Sommelier Christian Borel and server Miles Patterson close out the evening at Le Bar.

Sommelier Christian Borel and server Miles Patterson close out the evening at Le Bar.

After 36 years of business, the family affair is expanding and answering the call of their customers. “Customers today are different than their parents. They want a different experience,” says Celeste. “That is why we did such an extensive renovation of the restaurant about a year ago. We offer ‘two restaurants in one,’ with the more casual bistro style in the ‘Le Bar’ area and a more sophisticated dining experience in ‘La Table.’”

L’Auberge Provençale has also added to its tightknit staff. Christian Bentley, the new marketing manager, and Chef Richard Wright, formerly of the Georgetown Four Seasons, mark the beginning of a new chapter for the inn. Though their priorities remain the same — offering exquisite cuisine that highlights provincial cooking and uses Virginia’s bounty of ingredients.

Chef Wright’s Tasting Menu (for $135, wine pairing $89 per person) certainly accomplishes this task with a creative menu and memorable wine pairings.

The rustic cannellini beans accompanying the pork jowl are not to be missed. They are creamy and well seasoned, reminiscent of your French grandmother’s cassoulet, if you happen to have a French grandmother. The light body and red fruit notes of the 2016 Ca’La Bionda, Valpolicella pairing cut the richness nicely for a thoughtful course.

Monacacy Ash Goat Cheese from Cherry Glen Farms in Maryland, garnished with peak-of-ripeness figs and lightly salted pine nuts, is the cheese course dreams are made of. The cheese is earthy, grassy, creamy and lightly salted. Each element stands proudly alone, but they are swoon-worthy when tasted together. The wine pairing, a golden, syrupy Late Harvest Sauvignon Blanc from Keermont, is a stroke of genius.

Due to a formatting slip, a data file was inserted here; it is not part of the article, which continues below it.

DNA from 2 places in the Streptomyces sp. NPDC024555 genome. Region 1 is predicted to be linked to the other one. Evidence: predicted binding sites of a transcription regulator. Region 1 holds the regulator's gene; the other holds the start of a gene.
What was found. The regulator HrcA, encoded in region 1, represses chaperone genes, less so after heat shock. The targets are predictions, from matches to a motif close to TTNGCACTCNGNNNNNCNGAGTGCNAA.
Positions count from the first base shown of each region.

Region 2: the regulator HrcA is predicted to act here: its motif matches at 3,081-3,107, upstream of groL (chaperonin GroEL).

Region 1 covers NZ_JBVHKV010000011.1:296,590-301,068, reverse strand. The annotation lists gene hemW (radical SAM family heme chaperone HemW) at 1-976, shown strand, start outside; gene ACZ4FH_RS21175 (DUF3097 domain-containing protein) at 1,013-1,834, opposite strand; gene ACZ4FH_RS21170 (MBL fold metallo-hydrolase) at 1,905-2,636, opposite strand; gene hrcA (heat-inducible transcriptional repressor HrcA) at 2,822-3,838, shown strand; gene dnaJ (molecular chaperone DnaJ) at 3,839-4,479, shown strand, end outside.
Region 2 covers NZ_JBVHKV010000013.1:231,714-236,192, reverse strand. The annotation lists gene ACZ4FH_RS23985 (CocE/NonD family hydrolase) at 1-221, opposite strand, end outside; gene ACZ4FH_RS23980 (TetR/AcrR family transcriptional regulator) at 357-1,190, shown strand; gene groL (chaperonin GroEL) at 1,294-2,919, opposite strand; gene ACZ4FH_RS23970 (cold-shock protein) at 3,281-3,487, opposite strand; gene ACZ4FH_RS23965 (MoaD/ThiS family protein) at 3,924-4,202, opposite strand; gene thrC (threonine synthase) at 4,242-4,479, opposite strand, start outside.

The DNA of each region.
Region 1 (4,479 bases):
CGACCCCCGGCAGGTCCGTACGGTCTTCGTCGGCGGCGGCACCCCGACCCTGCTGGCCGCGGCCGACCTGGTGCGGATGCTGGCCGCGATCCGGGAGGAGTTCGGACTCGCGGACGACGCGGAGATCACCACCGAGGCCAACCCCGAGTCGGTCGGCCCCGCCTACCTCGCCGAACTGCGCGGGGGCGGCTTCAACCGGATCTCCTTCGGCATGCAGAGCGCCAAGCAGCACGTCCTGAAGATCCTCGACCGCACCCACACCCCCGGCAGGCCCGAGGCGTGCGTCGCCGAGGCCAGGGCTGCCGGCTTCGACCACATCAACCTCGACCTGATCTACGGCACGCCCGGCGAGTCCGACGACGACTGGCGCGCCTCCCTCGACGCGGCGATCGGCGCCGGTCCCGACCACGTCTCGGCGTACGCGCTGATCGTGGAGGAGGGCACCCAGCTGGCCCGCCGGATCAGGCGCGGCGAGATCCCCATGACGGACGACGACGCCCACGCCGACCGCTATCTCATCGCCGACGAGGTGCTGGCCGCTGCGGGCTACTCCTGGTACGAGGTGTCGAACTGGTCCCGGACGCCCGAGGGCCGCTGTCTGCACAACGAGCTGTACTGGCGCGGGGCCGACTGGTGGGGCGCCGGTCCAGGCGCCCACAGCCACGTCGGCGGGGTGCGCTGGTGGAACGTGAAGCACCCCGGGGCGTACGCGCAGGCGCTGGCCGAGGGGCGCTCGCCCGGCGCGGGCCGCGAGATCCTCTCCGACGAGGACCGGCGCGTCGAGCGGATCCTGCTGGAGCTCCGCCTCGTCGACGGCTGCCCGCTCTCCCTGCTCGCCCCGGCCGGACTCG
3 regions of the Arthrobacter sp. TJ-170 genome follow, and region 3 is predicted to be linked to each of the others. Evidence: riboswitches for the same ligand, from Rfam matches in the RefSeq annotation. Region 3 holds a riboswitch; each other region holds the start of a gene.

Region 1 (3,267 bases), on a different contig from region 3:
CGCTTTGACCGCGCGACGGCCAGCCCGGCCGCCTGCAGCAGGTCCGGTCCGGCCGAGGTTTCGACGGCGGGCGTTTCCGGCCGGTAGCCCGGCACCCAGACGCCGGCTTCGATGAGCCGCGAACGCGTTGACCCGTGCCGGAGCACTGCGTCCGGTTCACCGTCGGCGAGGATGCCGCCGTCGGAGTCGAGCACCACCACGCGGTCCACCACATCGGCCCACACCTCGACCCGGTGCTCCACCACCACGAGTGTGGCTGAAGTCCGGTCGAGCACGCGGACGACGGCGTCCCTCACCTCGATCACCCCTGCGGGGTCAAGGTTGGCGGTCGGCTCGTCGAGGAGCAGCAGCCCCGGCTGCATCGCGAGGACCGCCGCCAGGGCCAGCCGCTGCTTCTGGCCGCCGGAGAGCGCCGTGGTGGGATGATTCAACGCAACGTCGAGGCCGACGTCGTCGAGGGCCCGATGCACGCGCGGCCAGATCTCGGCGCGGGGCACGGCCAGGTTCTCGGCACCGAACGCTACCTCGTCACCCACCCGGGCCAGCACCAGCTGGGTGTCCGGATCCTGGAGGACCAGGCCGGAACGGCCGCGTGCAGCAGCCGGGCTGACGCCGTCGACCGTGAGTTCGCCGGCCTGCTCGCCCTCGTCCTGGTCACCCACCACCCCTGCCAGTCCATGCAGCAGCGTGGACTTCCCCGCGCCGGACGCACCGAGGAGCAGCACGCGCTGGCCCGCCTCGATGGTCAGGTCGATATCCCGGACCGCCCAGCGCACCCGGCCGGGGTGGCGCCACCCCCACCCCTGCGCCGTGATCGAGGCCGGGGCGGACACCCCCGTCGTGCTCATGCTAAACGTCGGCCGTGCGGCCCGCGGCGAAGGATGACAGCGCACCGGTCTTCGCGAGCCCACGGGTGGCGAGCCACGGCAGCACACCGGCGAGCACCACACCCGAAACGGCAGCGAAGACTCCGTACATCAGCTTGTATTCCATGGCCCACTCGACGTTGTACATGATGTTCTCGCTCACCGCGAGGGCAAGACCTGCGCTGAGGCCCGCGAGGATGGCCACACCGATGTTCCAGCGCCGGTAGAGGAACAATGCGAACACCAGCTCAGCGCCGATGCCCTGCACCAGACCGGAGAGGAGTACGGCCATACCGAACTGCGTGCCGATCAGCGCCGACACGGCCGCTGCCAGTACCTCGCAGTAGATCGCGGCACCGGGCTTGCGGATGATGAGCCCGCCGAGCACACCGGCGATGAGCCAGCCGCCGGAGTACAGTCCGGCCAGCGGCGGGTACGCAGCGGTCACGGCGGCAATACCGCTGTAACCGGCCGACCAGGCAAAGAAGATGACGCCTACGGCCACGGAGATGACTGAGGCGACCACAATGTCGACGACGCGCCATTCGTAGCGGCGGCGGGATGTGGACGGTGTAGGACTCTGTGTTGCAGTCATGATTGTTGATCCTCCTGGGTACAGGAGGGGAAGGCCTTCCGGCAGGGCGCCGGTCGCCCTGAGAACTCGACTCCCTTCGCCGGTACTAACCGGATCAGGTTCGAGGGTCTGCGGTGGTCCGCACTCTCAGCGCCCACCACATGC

Scottish salmon with a crunchy Asian pair.

Scottish salmon with a crunchy Asian pear and cucumber, horseradish, and crème fraîche was perfectly paired with a smooth 2015 Chenin Blanc from Kloof Street, South Africa.

Dessert must be inspired by Celeste and Alain’s years in Key West — Key Lime Panna Cotta. The tangy custard is mellowed by sweet mango, creamy pawpaw ice cream and crunchy graham streusel. It’s a refined finish for an overall delightful meal.

With a new chef and marketing guru in their ranks, the Borels have their eyes set to the future, near and distant. They are already gearing up for Thanksgiving, when they will offer four and five course menus and organic, free-range, cage-free turkey sandwiches to go. As Celeste says, “You have to have leftovers, you know!”

On December 10, the inn hosts its “Christmas in Provence” dinner featuring uncommon delicacies such as rabbit, venison and partridge. And elegant options for Christmas and New Year’s Eve are already beginning to book.

As for the next 36 years? Celeste says, “Nothing endures but change, so L’Auberge Provençale is continually evolving. We are forward thinking and realize our mission will change over the years, as our customers will, too.  We will always focus on our cuisine, as that is the heart of the inn, but we will also focus on our customers.” ML